Come 2017, the Indian Institute of Technology Joint Entrance Examination (IIT-JEE) could have a new avatar.
Those aspiring to get admission in the premier engineering institutes will have to take an aptitude test that will evaluate their scientific mettle and innovative-thinking ability. The online test may be offered twice or more times a year. National Testing Service (NTS) — the agency that will conduct the test — will be set up in 2016.
A member of the Committee of Eminent Persons (CEP) said the purpose of the test was to discourage students from mugging up or joining coaching classes, as is now the norm.
The committee chaired by Ashok Misra, a senior academic, was constituted on October 6 and submitted its recommendations to the Centre on November 5. The changes in the JEE have been mooted by the committee.
The IITs and the Union human resource development ministry have been concerned about the practice of aspiring techies increasingly joining coaching classes to crack the challenging entrance exams.
“The idea is to discourage the culture of joining coaching classes. A test that evaluates scientific aptitude could keep students and their parents away from coaching classes because one cannot be trained in aptitude,” said a member of the committee, who did not want to be named.
The government has decided to keep the committee’s recommendations in the public domain for consultation with stakeholders.
Students would get admission to the 19 IITs based on the test conducted by NTS.
A CEP member said the inspiration for the aptitude test was the SAT, which students in the United States take to get admission in colleges. SAT tests high school students in literacy and writing skills.
When the aptitude test is introduced, the JEE (Mains) — the first round of tests for admission to IITs — would be done away with. Those qualifying the aptitude test would take the JEE (Advanced).
“The details will have to be worked out. There will be a cut off to qualify for the JEE (Advanced),” said a committee member.
Coaching institutes, however, are of the opinion that the change to JEEs will hardly affect their business.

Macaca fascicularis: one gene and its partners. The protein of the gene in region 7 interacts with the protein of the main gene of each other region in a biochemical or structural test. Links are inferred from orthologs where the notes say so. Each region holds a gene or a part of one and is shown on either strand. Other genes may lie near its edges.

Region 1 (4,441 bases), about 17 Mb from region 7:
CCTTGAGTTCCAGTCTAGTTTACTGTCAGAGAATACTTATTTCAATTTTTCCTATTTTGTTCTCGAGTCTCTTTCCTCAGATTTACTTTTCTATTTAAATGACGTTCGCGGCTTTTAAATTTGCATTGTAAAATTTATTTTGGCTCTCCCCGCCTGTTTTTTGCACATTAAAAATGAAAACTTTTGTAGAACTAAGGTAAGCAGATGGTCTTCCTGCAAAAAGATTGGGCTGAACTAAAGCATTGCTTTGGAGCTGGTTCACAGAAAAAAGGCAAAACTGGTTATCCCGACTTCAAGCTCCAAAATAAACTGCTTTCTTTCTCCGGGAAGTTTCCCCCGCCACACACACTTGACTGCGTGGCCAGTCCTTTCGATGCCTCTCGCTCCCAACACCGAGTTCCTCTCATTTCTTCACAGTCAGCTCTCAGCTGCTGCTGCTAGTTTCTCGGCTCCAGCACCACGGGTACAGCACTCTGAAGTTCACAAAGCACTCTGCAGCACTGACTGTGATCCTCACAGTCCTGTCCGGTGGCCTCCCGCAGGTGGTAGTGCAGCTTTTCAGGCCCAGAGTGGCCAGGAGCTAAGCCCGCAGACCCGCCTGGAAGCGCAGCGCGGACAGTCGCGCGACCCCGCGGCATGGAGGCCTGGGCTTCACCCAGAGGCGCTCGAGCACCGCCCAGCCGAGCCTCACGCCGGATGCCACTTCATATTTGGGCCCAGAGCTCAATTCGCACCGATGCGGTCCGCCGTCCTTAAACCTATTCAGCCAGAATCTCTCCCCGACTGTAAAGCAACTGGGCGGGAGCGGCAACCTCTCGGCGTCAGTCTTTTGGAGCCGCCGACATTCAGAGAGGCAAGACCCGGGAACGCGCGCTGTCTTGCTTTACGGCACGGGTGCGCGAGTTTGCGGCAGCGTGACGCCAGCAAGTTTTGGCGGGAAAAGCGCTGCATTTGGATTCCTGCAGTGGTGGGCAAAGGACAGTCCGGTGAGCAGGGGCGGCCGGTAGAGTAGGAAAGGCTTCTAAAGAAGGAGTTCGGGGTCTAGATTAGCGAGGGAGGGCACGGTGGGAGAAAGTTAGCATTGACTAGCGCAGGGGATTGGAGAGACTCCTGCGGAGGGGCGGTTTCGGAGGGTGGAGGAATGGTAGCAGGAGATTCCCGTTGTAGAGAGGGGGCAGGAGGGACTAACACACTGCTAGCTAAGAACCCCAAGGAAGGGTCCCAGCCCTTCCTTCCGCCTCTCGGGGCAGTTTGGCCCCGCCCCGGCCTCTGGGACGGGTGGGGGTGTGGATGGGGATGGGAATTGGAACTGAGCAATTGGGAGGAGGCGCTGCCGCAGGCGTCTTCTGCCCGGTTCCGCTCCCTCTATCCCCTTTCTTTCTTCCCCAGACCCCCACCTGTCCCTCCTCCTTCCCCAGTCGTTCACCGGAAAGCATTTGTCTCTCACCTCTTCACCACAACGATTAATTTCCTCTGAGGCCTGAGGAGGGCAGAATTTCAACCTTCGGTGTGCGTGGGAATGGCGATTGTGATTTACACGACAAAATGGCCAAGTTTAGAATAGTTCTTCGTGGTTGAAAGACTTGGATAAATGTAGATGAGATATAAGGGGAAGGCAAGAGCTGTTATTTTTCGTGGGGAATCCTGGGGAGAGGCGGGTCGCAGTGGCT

Pramod Maheshwari the chief executive of Career Point, a popular Kota-based coaching institute said the government should stop tinkering with the IIT-JEE.
“The new aptitude test is unlikely to discourage students from flocking to coaching institutes,” he said, adding that more students could now seek training to crack the aptitude tests.
In a bid to discourage students from enrolling in coaching institutes, the government had changed the format of the IIT-JEE — dividing it into the Mains and the Advanced. This was done on the recommendation of a committee chaired by Idi Chandy, a senior professor of IIT-Madras.
The change, claim coaching centre owners, has, however, failed to stem the flow of students to their doors. “We have seen an increase of 25 per cent in admission since 2012,” said Maheshwari.
The human resource ministry is, however, keen to implement the new changes. In a statement on Saturday, the ministry said the entrance exam follow the pattern of the current JEE (Advanced), and would test the knowledge of the students in physics, chemistry and mathematics. It will be conducted by the IITs. The statement said the IITs have been requested to set up a system for developing mock-JEEs help students prepare for the admission tests and wean them away from the “coaching industry”.
The ministry will also take measure to improve school education and the pattern of examinations conducted by the different boards so that students develop a scientific mettle by the time they are in Class XII, without depending on coaching institutes.
Till 2016-17, when the aptitude test could be introduced, the two-level JEE would continue. The top 200,000 students from JEE (Main) would be allowed to take the JEE (Advanced). About 40,000 students will qualify JEE (Advanced) and joint counseling for the IITs and the NITs would continue, as it was done last year.